If that's your criterion for a yardstick, then certainly what SLRGear is doing qualifies.
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Old Sep 14, 2011, 1:40 PM   #26
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The entire point is to test gear in a standardized way.
A standardized way would start with a "zero" reference (stabilization off), and measure the performance of the system (stabilization on.)

My point is that each camera's "zero" is different, therefore, no standardized test is possible. That is, unless what SLRGear is already doing meets your criterion for "a standardized way".
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Old Sep 14, 2011, 4:17 PM   #27
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SLR gear is using a 'rubber ruler'- different photographer/different day/different caffiene level, for all I know.
A standard methodology would use repeatable test procedures. One possibility would be to start with the camera on a tripod, measure dimensions of a focused point, apply a calibrated amount of motion in vertical direction, repeat for horizontal, and compare the spot size with and without VR. Could also apply rotation, to test those cameras which can compensate for this. Very objective and repeatable, and allows for differences in lens sharpness.

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Old Sep 14, 2011, 5:29 PM   #28
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... One possibility would be to start with the camera on a tripod, measure dimensions of a focused point, apply a calibrated amount of motion in vertical direction, repeat for horizontal, and compare the spot size with and without VR. ...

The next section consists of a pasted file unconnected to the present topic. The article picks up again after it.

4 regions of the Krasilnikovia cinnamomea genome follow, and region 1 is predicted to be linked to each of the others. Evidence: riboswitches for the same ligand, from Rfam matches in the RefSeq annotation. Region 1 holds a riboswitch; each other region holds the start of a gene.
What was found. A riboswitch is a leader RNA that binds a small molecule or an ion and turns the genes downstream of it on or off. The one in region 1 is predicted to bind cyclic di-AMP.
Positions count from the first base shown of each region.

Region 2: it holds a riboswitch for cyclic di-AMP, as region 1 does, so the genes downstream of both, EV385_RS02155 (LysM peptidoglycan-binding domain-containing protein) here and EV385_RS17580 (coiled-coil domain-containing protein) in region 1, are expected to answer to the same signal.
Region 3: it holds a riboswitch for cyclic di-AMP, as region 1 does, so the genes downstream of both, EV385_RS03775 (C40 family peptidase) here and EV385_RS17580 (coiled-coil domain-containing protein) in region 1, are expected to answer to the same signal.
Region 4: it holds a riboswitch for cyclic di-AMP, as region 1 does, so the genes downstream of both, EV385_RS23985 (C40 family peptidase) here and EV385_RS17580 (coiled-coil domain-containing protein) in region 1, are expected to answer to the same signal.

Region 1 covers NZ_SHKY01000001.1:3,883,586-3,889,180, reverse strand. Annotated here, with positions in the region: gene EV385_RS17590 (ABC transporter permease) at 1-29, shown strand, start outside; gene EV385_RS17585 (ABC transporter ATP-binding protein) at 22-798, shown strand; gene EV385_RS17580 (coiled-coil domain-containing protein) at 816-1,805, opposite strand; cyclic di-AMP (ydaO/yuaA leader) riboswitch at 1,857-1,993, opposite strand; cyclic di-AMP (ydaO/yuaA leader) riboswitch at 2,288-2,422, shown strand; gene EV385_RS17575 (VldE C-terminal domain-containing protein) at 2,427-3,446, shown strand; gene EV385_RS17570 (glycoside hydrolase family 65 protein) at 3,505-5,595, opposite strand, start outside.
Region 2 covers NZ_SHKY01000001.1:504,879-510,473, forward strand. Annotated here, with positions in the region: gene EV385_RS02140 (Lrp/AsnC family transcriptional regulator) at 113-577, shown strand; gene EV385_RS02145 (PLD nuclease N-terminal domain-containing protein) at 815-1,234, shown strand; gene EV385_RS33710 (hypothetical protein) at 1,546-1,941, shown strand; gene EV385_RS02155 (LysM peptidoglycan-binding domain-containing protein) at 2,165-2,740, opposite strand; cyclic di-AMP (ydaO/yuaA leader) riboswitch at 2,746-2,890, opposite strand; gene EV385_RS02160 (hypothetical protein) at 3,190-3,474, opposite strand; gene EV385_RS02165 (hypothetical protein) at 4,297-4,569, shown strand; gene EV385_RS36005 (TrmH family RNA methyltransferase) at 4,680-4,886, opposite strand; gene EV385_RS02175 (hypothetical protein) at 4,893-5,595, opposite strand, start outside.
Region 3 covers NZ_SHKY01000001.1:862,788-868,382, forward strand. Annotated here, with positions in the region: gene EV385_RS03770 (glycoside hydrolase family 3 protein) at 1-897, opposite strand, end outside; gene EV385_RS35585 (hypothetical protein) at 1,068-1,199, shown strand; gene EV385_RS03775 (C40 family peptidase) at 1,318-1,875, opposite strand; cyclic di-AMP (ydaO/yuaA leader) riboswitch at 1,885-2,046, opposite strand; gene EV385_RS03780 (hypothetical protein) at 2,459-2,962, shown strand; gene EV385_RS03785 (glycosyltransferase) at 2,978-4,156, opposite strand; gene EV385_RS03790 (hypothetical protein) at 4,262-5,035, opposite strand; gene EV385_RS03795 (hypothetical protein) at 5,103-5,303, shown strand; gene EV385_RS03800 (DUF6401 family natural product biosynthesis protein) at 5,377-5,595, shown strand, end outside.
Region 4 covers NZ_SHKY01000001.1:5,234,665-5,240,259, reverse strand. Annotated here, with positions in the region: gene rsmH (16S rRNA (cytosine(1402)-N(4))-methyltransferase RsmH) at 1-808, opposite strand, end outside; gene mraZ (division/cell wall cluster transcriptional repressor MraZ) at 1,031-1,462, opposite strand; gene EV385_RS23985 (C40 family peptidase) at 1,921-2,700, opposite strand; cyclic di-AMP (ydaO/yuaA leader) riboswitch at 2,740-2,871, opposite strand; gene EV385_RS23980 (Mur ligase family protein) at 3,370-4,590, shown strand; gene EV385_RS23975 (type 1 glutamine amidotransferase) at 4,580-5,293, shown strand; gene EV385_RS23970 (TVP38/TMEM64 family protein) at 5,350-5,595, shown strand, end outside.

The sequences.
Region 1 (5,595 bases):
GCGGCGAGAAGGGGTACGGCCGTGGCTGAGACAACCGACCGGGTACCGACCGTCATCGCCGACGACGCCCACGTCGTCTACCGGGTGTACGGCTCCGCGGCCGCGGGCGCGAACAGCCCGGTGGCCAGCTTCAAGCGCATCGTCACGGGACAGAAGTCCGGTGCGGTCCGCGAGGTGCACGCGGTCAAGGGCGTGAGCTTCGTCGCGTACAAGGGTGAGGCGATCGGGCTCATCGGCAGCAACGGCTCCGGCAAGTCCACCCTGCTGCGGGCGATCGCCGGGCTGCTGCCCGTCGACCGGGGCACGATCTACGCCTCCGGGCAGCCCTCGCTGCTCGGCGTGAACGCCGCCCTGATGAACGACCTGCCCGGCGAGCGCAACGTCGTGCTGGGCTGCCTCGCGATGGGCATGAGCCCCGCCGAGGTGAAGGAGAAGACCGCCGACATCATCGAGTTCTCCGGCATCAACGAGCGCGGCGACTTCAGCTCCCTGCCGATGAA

But different cameras will have a different amount of blur from the same "calibrated amount of motion" without VR. Thus, this methodology would be a 'rubber ruler' as well.

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Old Sep 15, 2011, 9:10 AM   #29
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If just one like Canon or Samsung would publicize their criterion for "improve image stabilization" others would quickly follow. And of course, there would be different categories for different camera segments.
It's the consumer who is not demanding the info.
Canon announced a 24-840mm super zoom. Taking target with 840 mm alone is a challenge. It says
The 4.5-stop optical Image Stabilizer has also been enhanced with new Intelligent IS technology that detects the shooting situation and automatically applies the most appropriate image stabilisation settings from seven possible modes1

At least you got an approximation of a yard stick, you know camera size, weight plus Canon claims 4,5 stops. How do they measure this?
Why is that not doable across board?
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Old Sep 15, 2011, 9:47 AM   #30
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IMHO: Marketing disaster for the one who publicly puts forth their methodology and data.
Opens the door for all their competition to say their "stuff" is x times better than the the originals.

Guess would sort of start another "megapixel count" type war where people were (still are) being told this one is better because it has more MP.
Which was a yardstick but a completely useless one, higher MP does not equate to better image quality.
Just a sales point for the marketer.

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If just one like Canon or Samsung would publicize their criterion for "improve image stabilization" others would quickly follow. And of course, there would be different categories for different camera segments.
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Last edited by PeterP; Sep 15, 2011 at 9:52 AM.